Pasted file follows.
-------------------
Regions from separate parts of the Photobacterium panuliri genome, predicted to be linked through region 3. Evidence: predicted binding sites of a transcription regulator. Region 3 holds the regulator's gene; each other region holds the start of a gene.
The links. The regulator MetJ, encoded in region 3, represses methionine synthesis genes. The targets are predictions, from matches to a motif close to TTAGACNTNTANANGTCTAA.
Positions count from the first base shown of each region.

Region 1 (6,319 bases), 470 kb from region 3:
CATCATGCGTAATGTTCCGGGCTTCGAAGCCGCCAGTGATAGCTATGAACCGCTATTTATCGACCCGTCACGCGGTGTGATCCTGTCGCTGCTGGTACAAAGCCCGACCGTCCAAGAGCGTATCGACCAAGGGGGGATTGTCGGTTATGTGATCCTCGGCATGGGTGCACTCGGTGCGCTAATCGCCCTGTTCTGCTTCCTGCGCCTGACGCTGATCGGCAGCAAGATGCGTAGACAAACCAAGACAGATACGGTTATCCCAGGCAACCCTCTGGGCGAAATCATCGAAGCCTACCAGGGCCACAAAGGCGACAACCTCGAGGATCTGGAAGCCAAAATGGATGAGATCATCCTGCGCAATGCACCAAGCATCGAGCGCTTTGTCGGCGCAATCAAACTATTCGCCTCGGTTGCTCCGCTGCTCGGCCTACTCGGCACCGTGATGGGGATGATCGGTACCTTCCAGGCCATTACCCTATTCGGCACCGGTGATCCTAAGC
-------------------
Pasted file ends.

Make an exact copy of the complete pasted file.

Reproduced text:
Regions from separate parts of the Photobacterium panuliri genome, predicted to be linked through region 3. Evidence: predicted binding sites of a transcription regulator. Region 3 holds the regulator's gene; each other region holds the start of a gene.
The links. The regulator MetJ, encoded in region 3, represses methionine synthesis genes. The targets are predictions, from matches to a motif close to TTAGACNTNTANANGTCTAA.
Positions count from the first base shown of each region.

Region 1 (6,319 bases), 470 kb from region 3:
CATCATGCGTAATGTTCCGGGCTTCGAAGCCGCCAGTGATAGCTATGAACCGCTATTTATCGACCCGTCACGCGGTGTGATCCTGTCGCTGCTGGTACAAAGCCCGACCGTCCAAGAGCGTATCGACCAAGGGGGGATTGTCGGTTATGTGATCCTCGGCATGGGTGCACTCGGTGCGCTAATCGCCCTGTTCTGCTTCCTGCGCCTGACGCTGATCGGCAGCAAGATGCGTAGACAAACCAAGACAGATACGGTTATCCCAGGCAACCCTCTGGGCGAAATCATCGAAGCCTACCAGGGCCACAAAGGCGACAACCTCGAGGATCTGGAAGCCAAAATGGATGAGATCATCCTGCGCAATGCACCAAGCATCGAGCGCTTTGTCGGCGCAATCAAACTATTCGCCTCGGTTGCTCCGCTGCTCGGCCTACTCGGCACCGTGATGGGGATGATCGGTACCTTCCAGGCCATTACCCTATTCGGCACCGGTGATCCTAAGC